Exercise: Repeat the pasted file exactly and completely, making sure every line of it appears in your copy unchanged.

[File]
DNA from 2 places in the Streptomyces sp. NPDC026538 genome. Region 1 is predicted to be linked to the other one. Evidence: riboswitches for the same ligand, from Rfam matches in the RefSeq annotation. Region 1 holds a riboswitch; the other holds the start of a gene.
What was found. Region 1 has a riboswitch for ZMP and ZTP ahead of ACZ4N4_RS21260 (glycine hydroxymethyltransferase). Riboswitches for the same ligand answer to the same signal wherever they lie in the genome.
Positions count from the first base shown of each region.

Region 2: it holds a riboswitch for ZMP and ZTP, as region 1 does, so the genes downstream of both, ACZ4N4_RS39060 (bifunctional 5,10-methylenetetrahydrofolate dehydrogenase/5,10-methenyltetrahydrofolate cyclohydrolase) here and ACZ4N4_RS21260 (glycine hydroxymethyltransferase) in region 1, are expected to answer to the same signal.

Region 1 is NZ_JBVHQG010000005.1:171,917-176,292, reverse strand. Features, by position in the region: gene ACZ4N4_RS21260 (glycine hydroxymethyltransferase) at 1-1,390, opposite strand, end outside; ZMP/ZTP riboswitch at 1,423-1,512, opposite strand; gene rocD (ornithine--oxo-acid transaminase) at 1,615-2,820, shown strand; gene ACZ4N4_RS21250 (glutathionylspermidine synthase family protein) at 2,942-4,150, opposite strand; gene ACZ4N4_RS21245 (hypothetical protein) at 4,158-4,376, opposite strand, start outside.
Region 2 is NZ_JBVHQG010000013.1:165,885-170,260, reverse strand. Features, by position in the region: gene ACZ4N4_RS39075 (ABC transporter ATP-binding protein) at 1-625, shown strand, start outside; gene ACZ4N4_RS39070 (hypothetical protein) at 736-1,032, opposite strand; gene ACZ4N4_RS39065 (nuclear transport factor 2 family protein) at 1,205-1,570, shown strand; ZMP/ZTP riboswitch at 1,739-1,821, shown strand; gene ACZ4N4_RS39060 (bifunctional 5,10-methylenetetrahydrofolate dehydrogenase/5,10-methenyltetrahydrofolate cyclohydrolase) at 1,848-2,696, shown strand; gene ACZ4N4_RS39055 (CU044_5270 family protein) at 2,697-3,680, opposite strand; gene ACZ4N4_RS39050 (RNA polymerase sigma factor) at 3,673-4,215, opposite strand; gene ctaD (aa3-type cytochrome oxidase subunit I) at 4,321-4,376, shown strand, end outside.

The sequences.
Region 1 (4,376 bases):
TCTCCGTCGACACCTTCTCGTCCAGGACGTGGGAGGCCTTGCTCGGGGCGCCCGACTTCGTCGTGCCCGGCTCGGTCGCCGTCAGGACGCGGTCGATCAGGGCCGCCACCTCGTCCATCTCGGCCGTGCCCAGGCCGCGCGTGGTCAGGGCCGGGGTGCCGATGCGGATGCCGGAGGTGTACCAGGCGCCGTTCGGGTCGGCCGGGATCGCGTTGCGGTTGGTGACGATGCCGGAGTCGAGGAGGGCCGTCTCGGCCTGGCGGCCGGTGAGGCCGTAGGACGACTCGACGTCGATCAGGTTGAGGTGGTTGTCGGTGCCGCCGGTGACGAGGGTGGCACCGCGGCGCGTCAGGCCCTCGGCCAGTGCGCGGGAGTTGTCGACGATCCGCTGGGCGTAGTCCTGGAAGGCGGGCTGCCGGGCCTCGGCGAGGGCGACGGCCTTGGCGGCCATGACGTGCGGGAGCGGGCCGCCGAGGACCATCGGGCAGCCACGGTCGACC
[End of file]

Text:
DNA from 2 places in the Streptomyces sp. NPDC026538 genome. Region 1 is predicted to be linked to the other one. Evidence: riboswitches for the same ligand, from Rfam matches in the RefSeq annotation. Region 1 holds a riboswitch; the other holds the start of a gene.
What was found. Region 1 has a riboswitch for ZMP and ZTP ahead of ACZ4N4_RS21260 (glycine hydroxymethyltransferase). Riboswitches for the same ligand answer to the same signal wherever they lie in the genome.
Positions count from the first base shown of each region.

Region 2: it holds a riboswitch for ZMP and ZTP, as region 1 does, so the genes downstream of both, ACZ4N4_RS39060 (bifunctional 5,10-methylenetetrahydrofolate dehydrogenase/5,10-methenyltetrahydrofolate cyclohydrolase) here and ACZ4N4_RS21260 (glycine hydroxymethyltransferase) in region 1, are expected to answer to the same signal.

Region 1 is NZ_JBVHQG010000005.1:171,917-176,292, reverse strand. Features, by position in the region: gene ACZ4N4_RS21260 (glycine hydroxymethyltransferase) at 1-1,390, opposite strand, end outside; ZMP/ZTP riboswitch at 1,423-1,512, opposite strand; gene rocD (ornithine--oxo-acid transaminase) at 1,615-2,820, shown strand; gene ACZ4N4_RS21250 (glutathionylspermidine synthase family protein) at 2,942-4,150, opposite strand; gene ACZ4N4_RS21245 (hypothetical protein) at 4,158-4,376, opposite strand, start outside.
Region 2 is NZ_JBVHQG010000013.1:165,885-170,260, reverse strand. Features, by position in the region: gene ACZ4N4_RS39075 (ABC transporter ATP-binding protein) at 1-625, shown strand, start outside; gene ACZ4N4_RS39070 (hypothetical protein) at 736-1,032, opposite strand; gene ACZ4N4_RS39065 (nuclear transport factor 2 family protein) at 1,205-1,570, shown strand; ZMP/ZTP riboswitch at 1,739-1,821, shown strand; gene ACZ4N4_RS39060 (bifunctional 5,10-methylenetetrahydrofolate dehydrogenase/5,10-methenyltetrahydrofolate cyclohydrolase) at 1,848-2,696, shown strand; gene ACZ4N4_RS39055 (CU044_5270 family protein) at 2,697-3,680, opposite strand; gene ACZ4N4_RS39050 (RNA polymerase sigma factor) at 3,673-4,215, opposite strand; gene ctaD (aa3-type cytochrome oxidase subunit I) at 4,321-4,376, shown strand, end outside.

The sequences.
Region 1 (4,376 bases):
TCTCCGTCGACACCTTCTCGTCCAGGACGTGGGAGGCCTTGCTCGGGGCGCCCGACTTCGTCGTGCCCGGCTCGGTCGCCGTCAGGACGCGGTCGATCAGGGCCGCCACCTCGTCCATCTCGGCCGTGCCCAGGCCGCGCGTGGTCAGGGCCGGGGTGCCGATGCGGATGCCGGAGGTGTACCAGGCGCCGTTCGGGTCGGCCGGGATCGCGTTGCGGTTGGTGACGATGCCGGAGTCGAGGAGGGCCGTCTCGGCCTGGCGGCCGGTGAGGCCGTAGGACGACTCGACGTCGATCAGGTTGAGGTGGTTGTCGGTGCCGCCGGTGACGAGGGTGGCACCGCGGCGCGTCAGGCCCTCGGCCAGTGCGCGGGAGTTGTCGACGATCCGCTGGGCGTAGTCCTGGAAGGCGGGCTGCCGGGCCTCGGCGAGGGCGACGGCCTTGGCGGCCATGACGTGCGGGAGCGGGCCGCCGAGGACCATCGGGCAGCCACGGTCGACC